“For the US, the dilemma has always been how to bring the Assad regime to serious negotiations without damaging it to the point where it collapses,” Azm says. By most accounts, the current situation is not looking good for Syria’s rebels.

“I think the US administration is essentially trying to shift things back to the stalemated position,” Azm says.

Part of the reason for the administration’s reluctance to back a side is the uncertainty over who is really working for whom. Thomas Jocelyn of the Long War Journal says the Al Nusrah Front, al Qaeda’s official branch in Syria, claims it using the TOW missiles for itself and has released a number of videos showing them in action. The missiles are mind-bogglingly effective.


Compassion fatigue may finally be setting in.  David Cameron’s newly elected conservative government is planning to repeal the “1998 Human Rights Act [which] had the effect of extending the protections listed in the European Convention on Human Rights (ECHR) into domestic UK law” and replacing it with all British legislation.  Everyone on the left, including the Scottish National Party, has vowed to oppose Cameron, believing — rightly — that it would drive a stake through the legal edifice the progressives have so carefully constructed.

But Cameron probably senses which way the political wind is blowing.  The strong turnout of UKIP, which polled twice as many voters as SNP, is an indicator that many voters have had it up to their necks with human rights. And it’s not just the Europeans.

Thomas Fuller of the New York Times notes that thousands of Muslim Rohiyngya refugees are sailing the Andaman Sea looking for a country to take them, but no one will. Not even, probably especially not, Muslim countries.

A wooden fishing boat carrying several hundred migrants from Myanmar was spotted adrift in the Andaman Sea on Thursday, part of an exodus in which thousands of people have taken to the sea in recent weeks but no country has been willing to take them in.

Cries of “Please help us! I have no water!” rose from the boat as a vessel carrying journalists approached. “Please give me water!” …

Their presence has created a regionwide crisis in Southeast Asia. Most were thought to be headed to Malaysia, but after more than 1,500 migrants came ashore in Malaysia and Indonesia in the past week, both countries declared their intention to turn away any more boats carrying migrants. Thai officials have not articulated an official policy since the crisis began, but Thailand is not known to have allowed any of the migrants to land there.

There’s a real possibility that the Southeast Asians are just going to let them die. Over by another narrow sea, the Mediterranean, just a stone’s throw from Europe, millions of Syrians have pretty much been given up for dead. Gas is once again being openly employed. It now appears clear that president Assad lied to Obama when he said he would surrender his chemical weapons. Such weapons and evidence of their use is becoming increasingly apparent, and international humanitarian organizations are urging Obama to draw a real “red line” this time, as Peter Baker and Eric Schmitt of the New York Times report.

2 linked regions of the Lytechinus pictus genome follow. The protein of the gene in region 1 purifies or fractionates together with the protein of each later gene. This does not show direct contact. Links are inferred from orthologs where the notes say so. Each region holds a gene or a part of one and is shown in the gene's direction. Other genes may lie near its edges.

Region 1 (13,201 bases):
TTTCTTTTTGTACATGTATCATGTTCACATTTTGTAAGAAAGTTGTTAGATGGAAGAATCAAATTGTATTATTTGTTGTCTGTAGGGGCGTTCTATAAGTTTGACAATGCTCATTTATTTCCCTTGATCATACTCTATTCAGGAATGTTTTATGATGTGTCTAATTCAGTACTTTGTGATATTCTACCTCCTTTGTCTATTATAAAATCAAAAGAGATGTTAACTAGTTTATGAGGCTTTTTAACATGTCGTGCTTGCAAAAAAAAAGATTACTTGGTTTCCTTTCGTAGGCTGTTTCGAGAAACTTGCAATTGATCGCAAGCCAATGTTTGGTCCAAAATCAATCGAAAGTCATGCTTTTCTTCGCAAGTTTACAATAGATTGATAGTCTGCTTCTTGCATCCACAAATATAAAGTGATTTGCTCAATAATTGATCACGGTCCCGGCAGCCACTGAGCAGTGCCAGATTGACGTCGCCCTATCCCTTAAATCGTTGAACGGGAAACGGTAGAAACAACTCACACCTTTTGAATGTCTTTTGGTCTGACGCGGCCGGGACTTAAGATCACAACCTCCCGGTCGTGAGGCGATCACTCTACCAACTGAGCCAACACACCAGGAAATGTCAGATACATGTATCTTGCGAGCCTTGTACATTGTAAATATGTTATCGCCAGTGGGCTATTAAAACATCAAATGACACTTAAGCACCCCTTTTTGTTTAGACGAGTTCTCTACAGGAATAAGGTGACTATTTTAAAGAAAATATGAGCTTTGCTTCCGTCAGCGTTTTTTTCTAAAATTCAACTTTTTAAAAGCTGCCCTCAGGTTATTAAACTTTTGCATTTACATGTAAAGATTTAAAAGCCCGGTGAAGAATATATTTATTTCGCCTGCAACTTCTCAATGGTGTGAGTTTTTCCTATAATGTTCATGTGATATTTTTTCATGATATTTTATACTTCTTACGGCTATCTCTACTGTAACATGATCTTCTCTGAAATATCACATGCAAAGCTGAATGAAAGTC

If President Obama hoped that the danger of chemical warfare in the Middle East receded when Syria gave up tons of poison gas, mounting evidence that toxic weapons remain in the strife-torn country could once again force him to decide just how far he is willing to go to enforce his famous “red line.”

The discovery of traces of ricin and sarin in Syria, combined with the use of chlorine as a makeshift weapon in the country’s grinding civil war, undercut what Mr. Obama had viewed as a signal triumph of his foreign policy, the destruction of President Bashar al-Assad’s chemical arsenal.

But Mr. Obama appears no more eager to use military force against Mr. Assad’s government today than he was in 2013 when he abruptly called off a threatened airstrike in exchange for a Russian-brokered agreement in which Syria voluntarily gave up its chemical weapons. Instead, the Obama administration responded to reports of violations this time by seeking renewed assistance from Russia and exploring a new United Nations Security Council resolution addressing Syria’s continued use of chemicals as weapons.

“You’re dealing with a regime that is not very credible on weapons of mass destruction programs,” said Robert Ford, the Obama administration’s former ambassador to Syria. “No one should be surprised the regime didn’t declare all of its facilities. But the bad news in all of this is the regime is using chemical weapons regularly — even if not sarin gas now, they’re using chlorine gas regularly and they are not deterred from doing so.”